And the Oscar didn’t go to…
By Pat Black
Posted on March 3, 2014 in Film with tags Academy Awards, Film, Oscars, The Lord of the Rings
The Oscars go to worthy films. But some worthy films don’t get Oscars. What did Oscar miss?
“Awards ceremonies… Who needs them?”
Words I hope to dine out on as I clutch the Oscar for best original screenplay.
We all want an Academy Award on our shelves. But the Academy has a wee blind spot for great genre movies, especially if they have a fantastical or sci-fi element.
So, for your consideration, let’s take a look at some alternate universe Best Picture Oscar winners through the years.
Ladies and gentlemen of the Academy… It’s all fantasy.
Planet of the Apes (1968)
Beaten by: Oliver! (1969 awards)
Few sci-fi films are as important as this adaptation of Pierre Boulle’s dystopian masterpiece. Astronauts led by Charlton Heston crash-land on a planet where humanoids are kept as slaves by intelligent apes. Director Franklin J Schaffner turns what could have been a Saturday afternoon popcorn flick into a thematic banquet. It tackled racism, animal rights and nuclear anxiety, and boasted sterling turns by Roddy McDowall – and Heston’s bumcheeks.
Planet of the Apes was a downbeat, mercilessly cynical antidote to the flower power era – but also a great thrill ride. John Chambers took home an honorary Oscar for his make-up effects in Apes. But the Academy Award for Best Picture went to… Oliver!
Consider yourself – dis-gus-ted.
Beaten by: One Flew Over The Cuckoo’s Nest (1976 awards)
The 1976 Oscars seemed a no-brainer.
Cuckoo’s Nest deserved to be a big winner, and Jack Nicholson’s performance as RP McMurphy is timeless. But piscine also-ran Jaws continues to churn the waters of popular culture into bloody foam. For a film which feasts on a sense of panic, Steven Spielberg’s giant shark thriller is much more composed than Milos Forman’s madhouse – a work of art as much as great popular cinema. It’s also one of the classic literary adaptations, taking Peter Benchley’s pulp source novel well out of its depth.
At least John Williams won for best score. If he hadn’t, the Academy wanted lobotomising.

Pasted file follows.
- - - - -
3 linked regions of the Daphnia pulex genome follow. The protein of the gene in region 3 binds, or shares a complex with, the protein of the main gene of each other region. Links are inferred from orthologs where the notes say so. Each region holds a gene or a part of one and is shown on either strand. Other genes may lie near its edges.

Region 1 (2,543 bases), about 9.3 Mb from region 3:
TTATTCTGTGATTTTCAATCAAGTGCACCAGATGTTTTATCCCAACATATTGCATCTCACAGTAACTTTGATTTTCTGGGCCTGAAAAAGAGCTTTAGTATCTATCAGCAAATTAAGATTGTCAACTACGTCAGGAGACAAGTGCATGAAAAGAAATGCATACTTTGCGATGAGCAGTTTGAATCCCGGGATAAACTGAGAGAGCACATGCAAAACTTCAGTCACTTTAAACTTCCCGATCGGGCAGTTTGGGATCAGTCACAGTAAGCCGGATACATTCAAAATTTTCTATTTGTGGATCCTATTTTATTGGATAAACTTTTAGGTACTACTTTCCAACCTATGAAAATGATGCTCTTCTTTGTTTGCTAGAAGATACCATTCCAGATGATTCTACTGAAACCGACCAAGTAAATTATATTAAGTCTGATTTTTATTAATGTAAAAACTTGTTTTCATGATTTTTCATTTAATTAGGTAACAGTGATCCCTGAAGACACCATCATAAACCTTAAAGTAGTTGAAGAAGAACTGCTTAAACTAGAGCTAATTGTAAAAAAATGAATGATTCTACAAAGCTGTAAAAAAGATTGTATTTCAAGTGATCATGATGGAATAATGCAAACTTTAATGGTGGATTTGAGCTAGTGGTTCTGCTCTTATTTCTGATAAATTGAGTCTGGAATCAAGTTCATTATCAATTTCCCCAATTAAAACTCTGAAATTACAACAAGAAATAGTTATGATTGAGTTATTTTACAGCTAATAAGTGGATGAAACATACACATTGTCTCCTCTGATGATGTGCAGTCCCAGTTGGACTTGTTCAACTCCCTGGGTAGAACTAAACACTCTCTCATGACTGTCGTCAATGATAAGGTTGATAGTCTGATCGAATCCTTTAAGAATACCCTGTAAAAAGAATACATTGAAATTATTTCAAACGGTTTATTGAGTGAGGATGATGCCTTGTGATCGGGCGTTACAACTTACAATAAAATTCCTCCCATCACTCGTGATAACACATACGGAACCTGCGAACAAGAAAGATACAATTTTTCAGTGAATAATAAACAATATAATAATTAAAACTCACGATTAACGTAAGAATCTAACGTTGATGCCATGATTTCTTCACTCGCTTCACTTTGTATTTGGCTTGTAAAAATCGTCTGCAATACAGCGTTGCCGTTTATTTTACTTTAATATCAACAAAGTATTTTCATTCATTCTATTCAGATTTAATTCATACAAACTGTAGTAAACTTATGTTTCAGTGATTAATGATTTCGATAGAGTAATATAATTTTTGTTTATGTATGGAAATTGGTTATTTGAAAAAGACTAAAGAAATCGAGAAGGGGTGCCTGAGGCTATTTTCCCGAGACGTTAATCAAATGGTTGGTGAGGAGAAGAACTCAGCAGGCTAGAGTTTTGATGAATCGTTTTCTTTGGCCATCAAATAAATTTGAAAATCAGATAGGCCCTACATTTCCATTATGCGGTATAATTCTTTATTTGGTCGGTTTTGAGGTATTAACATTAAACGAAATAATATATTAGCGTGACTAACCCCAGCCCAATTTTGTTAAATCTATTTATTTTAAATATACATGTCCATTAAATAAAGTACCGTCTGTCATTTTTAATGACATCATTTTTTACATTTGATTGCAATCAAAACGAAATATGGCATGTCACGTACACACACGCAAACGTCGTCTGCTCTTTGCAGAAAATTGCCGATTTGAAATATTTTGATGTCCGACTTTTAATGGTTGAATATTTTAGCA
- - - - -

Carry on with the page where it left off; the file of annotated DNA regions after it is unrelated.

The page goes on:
ET, Star Trek II: The Wrath of Khan, Blade Runner, The Thing (1982)
All beaten by: Gandhi (1983 awards)
1982 was a banner year for genre film. Spielberg’s ET was nominated, but really should have won, while Blade Runner wasn’t in the frame at all. The lukewarm reception that greeted Ridley Scott’s Philip K Dick adaptation at the time of release is now the stuff of legend.
For my money, you could have Wrath of Khan in there, too. Was there an emotional high point throughout the cinematic year to match Kirk and Spock’s farewell scene? No there was not. And did Gandhi feature severed heads sprouting legs and scuttling away, as in John Carpenter’s The Thing? No it did not.
Ladies and gentlemen of the Academy, you’ve got to be effing kidding me.
The Shawshank Redemption (1994)
Beaten by: Forrest Gump (1995 awards)
If life is like a box of chocolates, then Quentin Tarantino got the Turkish Delight in 1995 as his fondant Pulp Fiction was soundly beaten by Robert Zemeckis’ syrupy Forrest Gump at the Oscars.
I don’t have too much of a problem with that – Tom Hanks was great as Forrest, and it is a fine American movie. (See also: Dances With Wolves beating Goodfellas in 1991 – not quite the travesty many would have you believe.)
But people often forget that Frank Darabont’s The Shawshank Redemption was part of the field that year. Like Blade Runner, this Stephen King prison novella adaptation took its time to sink into the popular consciousness – but it’s regularly voted one of the best films of all time, even as its 20th anniversary approaches.
Was there ever a more beloved sewer pipe in movie history?
Lord of the Rings: The Fellowship of the Ring (2001)
Beaten by: A Beautiful Mind (2002 awards)
Look, we know The Return of the King got those Oscars in 2004 on behalf of all three of Peter Jackson’s Lord of the Rings films. It was by way of apology. But the gongs should have gone to the first and best of the trilogy, The Fellowship of the Ring.
People forget what a risk those Tolkien adaptations seemed at the time. I’d like to forget, anyway. “Peter Jackson? The guy who did Bad Taste? This will be a disaster.” – Pat Black, c. 1998.
So what a triumph it was to see Gandalf, Frodo, the Balrog and Bill the Pony on the big screen at last, and Middle Earth so beautifully rendered.
There isn’t a blackboard big enough to contain the equation necessary to calculate how anyone could have preferred A Beautiful Mind. Karma has paid Ron Howard back, though, as his awesome Rush was overlooked by the Academy this year.
The Dark Knight (2008)
Beaten by: Slumdog Millionaire (2009 awards)
Far more than a collage of colourful costumes, bone-crunching fights and truck-flipping stunts, Christopher Nolan’s comic book sequel shone its bat-signal onto western anxiety in the post-9/11 world.
In the face of terrible provocation, Batman’s moral compass seems steady enough… but, like the world’s worst Twitter troll, the Joker continues to ask him the awkward question: “Why should we trust YOU?”
It was wonderful to see Danny Boyle’s work rewarded at the Oscars, but in the list of “Danny Boyle films about money”, Slumdog is a distant third to Shallow Grave and Millions.